Beaver BarCamp 12
Saturday, October 12, 2013 from 9:00 AM to 6:30 PM (PDT)
San Francisco, California
London, United Kingdom
Share · Connect · Learn
Beaver BarCamp is an informal conference where everyone is encouraged to participate, and the sessions are not predetermined. It provides a collaborative environment that promotes the sharing of ideas and projects and is a fun, casual event filled with discussions, demos and interaction with attendees.
We welcome presentations of all kinds, and expertise is not required. Come prepared to share something you are passionate about, whether it’s your job, hobby or interests. And formal PowerPoint presentations are not necessary: lead a discussion, demo a project, play a game, or teach a skill. One of the best aspects of BarCamp is that attendees both provide the sessions and choose the schedule, allowing for greater flexibility and fun.
Presenting is not required. You are welcome to participate however you are most comfortable. Come and meet new people, learn something new, or participate in a discussion.
Who should attend BarCamp?
- Everyone -- Beaver BarCamp is open to the community and is free of charge.
What should I bring?
- Nothing is required, but you may find it convenient to bring a laptop or mobile device (Wi-Fi is provided), notebook and pen, reusable water bottle, and a camera.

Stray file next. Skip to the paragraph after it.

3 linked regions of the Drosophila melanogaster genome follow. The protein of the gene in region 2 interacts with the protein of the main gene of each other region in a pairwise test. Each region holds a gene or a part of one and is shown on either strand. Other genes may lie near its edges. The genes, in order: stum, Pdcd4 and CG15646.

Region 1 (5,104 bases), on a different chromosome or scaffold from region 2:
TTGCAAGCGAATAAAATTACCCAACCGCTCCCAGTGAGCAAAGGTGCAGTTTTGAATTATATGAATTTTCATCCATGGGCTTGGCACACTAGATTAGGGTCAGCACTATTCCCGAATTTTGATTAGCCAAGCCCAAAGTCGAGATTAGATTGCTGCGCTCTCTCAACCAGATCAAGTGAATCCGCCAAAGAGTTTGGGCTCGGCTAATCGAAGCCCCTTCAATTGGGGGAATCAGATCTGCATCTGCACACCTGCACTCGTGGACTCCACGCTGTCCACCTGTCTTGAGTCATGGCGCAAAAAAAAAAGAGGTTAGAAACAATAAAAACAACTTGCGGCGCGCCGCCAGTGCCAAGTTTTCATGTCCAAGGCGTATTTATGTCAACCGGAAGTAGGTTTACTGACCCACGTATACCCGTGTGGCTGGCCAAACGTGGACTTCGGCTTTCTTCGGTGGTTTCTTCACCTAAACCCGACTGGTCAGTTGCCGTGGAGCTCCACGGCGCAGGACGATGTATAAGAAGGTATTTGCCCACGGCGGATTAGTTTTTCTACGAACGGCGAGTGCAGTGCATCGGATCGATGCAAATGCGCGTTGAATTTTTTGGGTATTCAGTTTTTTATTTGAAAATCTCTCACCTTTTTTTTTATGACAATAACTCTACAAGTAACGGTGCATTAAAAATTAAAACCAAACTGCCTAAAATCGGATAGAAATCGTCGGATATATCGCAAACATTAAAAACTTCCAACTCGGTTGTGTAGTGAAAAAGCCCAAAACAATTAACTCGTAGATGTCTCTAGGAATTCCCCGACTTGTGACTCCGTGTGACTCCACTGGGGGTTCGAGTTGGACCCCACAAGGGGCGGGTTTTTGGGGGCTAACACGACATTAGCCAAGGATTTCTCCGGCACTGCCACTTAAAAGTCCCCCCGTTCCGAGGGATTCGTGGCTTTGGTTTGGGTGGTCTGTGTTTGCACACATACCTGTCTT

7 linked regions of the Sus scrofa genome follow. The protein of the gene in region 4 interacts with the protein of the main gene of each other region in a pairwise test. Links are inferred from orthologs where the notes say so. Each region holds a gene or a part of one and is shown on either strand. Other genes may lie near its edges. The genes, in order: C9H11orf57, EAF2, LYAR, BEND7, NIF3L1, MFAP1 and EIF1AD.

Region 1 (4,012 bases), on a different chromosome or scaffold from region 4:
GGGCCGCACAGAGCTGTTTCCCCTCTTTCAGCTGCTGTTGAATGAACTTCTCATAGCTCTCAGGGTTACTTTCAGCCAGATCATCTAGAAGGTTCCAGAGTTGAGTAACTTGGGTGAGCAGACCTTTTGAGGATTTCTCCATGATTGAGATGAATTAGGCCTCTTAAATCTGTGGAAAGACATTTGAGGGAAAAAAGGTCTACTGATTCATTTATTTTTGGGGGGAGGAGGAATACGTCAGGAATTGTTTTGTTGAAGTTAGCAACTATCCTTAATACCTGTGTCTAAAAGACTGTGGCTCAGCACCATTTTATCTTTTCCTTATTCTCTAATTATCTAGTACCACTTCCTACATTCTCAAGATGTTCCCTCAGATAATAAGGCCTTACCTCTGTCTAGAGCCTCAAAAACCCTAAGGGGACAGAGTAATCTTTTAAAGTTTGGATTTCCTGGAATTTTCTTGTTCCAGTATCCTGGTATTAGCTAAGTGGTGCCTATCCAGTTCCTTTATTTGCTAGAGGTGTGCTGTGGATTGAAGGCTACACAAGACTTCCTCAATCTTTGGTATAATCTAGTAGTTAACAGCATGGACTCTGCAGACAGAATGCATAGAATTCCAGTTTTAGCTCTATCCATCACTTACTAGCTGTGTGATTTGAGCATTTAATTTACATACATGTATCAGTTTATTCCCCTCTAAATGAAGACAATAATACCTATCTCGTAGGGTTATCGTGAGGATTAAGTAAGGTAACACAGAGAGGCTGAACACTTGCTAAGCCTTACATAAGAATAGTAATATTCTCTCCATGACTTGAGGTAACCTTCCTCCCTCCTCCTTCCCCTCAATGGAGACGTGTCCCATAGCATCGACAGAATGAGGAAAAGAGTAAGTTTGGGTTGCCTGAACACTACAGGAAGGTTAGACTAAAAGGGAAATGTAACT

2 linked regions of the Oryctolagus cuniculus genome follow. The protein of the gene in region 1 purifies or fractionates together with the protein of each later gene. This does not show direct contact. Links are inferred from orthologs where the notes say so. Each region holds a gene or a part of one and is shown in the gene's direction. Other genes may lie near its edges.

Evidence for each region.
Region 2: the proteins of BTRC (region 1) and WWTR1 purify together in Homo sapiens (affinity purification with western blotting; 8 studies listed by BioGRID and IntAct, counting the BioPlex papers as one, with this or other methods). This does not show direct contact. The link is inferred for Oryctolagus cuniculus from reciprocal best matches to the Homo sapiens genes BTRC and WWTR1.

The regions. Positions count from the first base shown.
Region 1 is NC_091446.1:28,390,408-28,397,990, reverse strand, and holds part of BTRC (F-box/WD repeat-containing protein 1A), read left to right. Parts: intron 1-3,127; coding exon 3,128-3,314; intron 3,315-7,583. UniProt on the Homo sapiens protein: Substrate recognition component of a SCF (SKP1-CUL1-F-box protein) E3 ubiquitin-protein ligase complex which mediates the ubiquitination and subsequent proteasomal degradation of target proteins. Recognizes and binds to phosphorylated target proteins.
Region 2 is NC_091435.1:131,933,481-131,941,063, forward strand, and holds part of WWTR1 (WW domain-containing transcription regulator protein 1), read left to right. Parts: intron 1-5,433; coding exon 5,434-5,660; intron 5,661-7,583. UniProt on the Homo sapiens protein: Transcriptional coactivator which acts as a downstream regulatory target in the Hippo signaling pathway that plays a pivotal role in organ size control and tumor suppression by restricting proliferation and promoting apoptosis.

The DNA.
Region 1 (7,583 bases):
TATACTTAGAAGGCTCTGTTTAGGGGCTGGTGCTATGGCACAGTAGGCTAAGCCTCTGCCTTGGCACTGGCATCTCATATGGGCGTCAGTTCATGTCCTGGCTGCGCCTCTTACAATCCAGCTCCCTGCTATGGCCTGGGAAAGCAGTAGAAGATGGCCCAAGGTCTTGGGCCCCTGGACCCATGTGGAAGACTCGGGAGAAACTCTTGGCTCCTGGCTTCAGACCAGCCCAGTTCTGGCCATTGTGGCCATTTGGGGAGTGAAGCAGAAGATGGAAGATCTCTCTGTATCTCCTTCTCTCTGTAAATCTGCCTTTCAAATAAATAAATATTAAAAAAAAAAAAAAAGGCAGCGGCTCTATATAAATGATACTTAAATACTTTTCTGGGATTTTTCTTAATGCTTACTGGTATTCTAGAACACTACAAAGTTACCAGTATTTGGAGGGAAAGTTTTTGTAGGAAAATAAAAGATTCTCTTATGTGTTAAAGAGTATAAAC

Are food and drinks provided?
- Yes, there will be continental breakfast, lunch and afternoon snack.
Where do I park?
- Free parking is widely available on campus on Saturdays, with the exception of reserved and metered stalls. There is a large parking lot to the north of Kelly Engineering that should have enough room for everyone.
What will the session topics be?
- At Beaver BarCamp, the majority of sessions are not prearranged. Attendees at each BarCamp propose their own session ideas on the day of the event, and the schedules are updated throughout the day to make sure the most popular sessions get the largest rooms.
Does BarCamp have something to do with bars and alcohol?
- No, it doesn't. It’s actually a hacker reference to FooBar, which is typically used as a placeholder name when describing something in software code. BarCamp arose as an open to the public alternative to FooBar, which is an invitation-only conference.